Mountain Wheels: Electrified Mini Cooper Countryman shows expansive character
In the golden age of the automobile, the Mini Cooper was a ruthlessly rudimentary British import of appreciable but very austere character – tiny, rally-worthy and strangely wonderful in every way.
The most postmodern Mini of all may have finally arrived, with a mixture of BMW-sourced electronics, a vastly enhanced profile and an unusual mixture of attributes. Not to mention a title that’s longer than the car itself.
I got to cruise around in a 2018 Mini Cooper S E Countryman ALL4 — the monicker for the higher-output version company’s two-year-old, newest generation Countryman platform, with all-wheel-drive and an added plug-in hybrid system, with a sticker price of $36,800 ($39,700 with a small group of options added).
Countryman, to start with, is not a lot like those original British Minis or even the first generation of German-made models that appeared in the early 2000s. It is tall and boxy, almost big on the outside — a reversal of the regular magic that made it seem spacious inside but minuscule externally — and the giddy flair that epitomized the brand is somewhat contained.
It’s still not your regular automobile, and with an abundance of chrome flash outside and an interior still centered around ovoid-shaped pedals, banks of Austin Powers toggle switches, the LED readout gas gauge and a multicolored, glowing oracle and information screen in the center dash, the peculiarity is still there.
Countryman’s headroom is probably the biggest change — you can easily get in and out — but Mini still insists on undersized and very rugged sport seats and an especially sporty wheel to remind you of the vehicle’s heritage.
The extra overall size makes it feel a little less playful than in older variations, but this particular model’s mechanical and electrical upgrades do a lot to make it one of the most powerful Minis ever made.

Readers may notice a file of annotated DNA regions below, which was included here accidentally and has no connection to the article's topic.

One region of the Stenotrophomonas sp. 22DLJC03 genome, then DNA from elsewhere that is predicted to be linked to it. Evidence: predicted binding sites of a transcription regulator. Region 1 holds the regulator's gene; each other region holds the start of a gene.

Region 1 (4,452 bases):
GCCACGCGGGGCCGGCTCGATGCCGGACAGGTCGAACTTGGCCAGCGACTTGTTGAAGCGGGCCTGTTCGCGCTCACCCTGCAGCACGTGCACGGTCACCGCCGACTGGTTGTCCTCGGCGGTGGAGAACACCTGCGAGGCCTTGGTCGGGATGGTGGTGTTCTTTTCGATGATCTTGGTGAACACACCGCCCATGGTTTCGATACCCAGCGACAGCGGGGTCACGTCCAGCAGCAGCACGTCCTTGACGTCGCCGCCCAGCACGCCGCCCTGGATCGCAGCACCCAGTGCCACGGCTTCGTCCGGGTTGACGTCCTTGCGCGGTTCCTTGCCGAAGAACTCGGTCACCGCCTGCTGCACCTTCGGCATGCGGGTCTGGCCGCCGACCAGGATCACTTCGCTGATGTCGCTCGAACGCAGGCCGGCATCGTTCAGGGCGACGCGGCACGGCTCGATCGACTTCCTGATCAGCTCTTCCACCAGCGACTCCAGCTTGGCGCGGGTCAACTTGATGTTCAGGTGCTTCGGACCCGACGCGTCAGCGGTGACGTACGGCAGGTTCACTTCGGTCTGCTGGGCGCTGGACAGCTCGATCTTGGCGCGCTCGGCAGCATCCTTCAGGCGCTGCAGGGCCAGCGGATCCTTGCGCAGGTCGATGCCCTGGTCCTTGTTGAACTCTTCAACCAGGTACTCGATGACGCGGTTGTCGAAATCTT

A twin-turbocharged, three-cylinder gasoline engine is in place, good for 134 horsepower on its own, but it’s been combined with an 87-horsepower electric engine, producing a top output of 221 horsepower. Power can also be sent to the rear axle for all-wheel-drive boost and additional wintertime grip.
You can charge up that battery via a gaudy yellow port on the side panel, the size of a hubcap. With an absolutely full boost, the idea is very short, city-focused all-electric travel, as I got only about 12 miles of range before the engine kicked in to supplement the power. All the electronics also make a load of odd noises when the car is parked and recovering from a drive. Operation in full0electric mode is whisper-quiet.
The battery does recharge very quickly, however, and that full boost of combined power is quite astounding — sort of like the BMW i3’s warp-drive mode, set into a larger and more functional, all-weather vehicle.
The taller and wider profile makes it a little less involved on the cornering, one of the car’s best traditional attributes, and suspension tuning makes the Countryman a little terse when cruising over broken pavement or speed bumps. It’s still fun, however, and all that added power will have you flying past folks who’d otherwise ignore your presence.
Officially, the mixture gives you 65 MPGe or about 27 standard MPG, so a hypermiler it is not. But it’s also not your traditional Mini, with added road clearance and even a silly feature on the magic screen which measures the amount of time you spent traveling off-road on your AWD adventures. Modest capability is there, for sure, but watch out for that sport tuning.
On the outside, the visual and stylistic connections to classic Mini products are starting to become less and less distinct, with nearly cubic-shaped headlamps and fist-sized foglamps, extremely pronounced aerodynamic lower bumper treatments and unbelievably huge, London cab-styled brakelamps in the back.
The Countryman earned an IIHS Top Safety Pick rating in 2017, when equipped with the car’s optional front crash prevention system.
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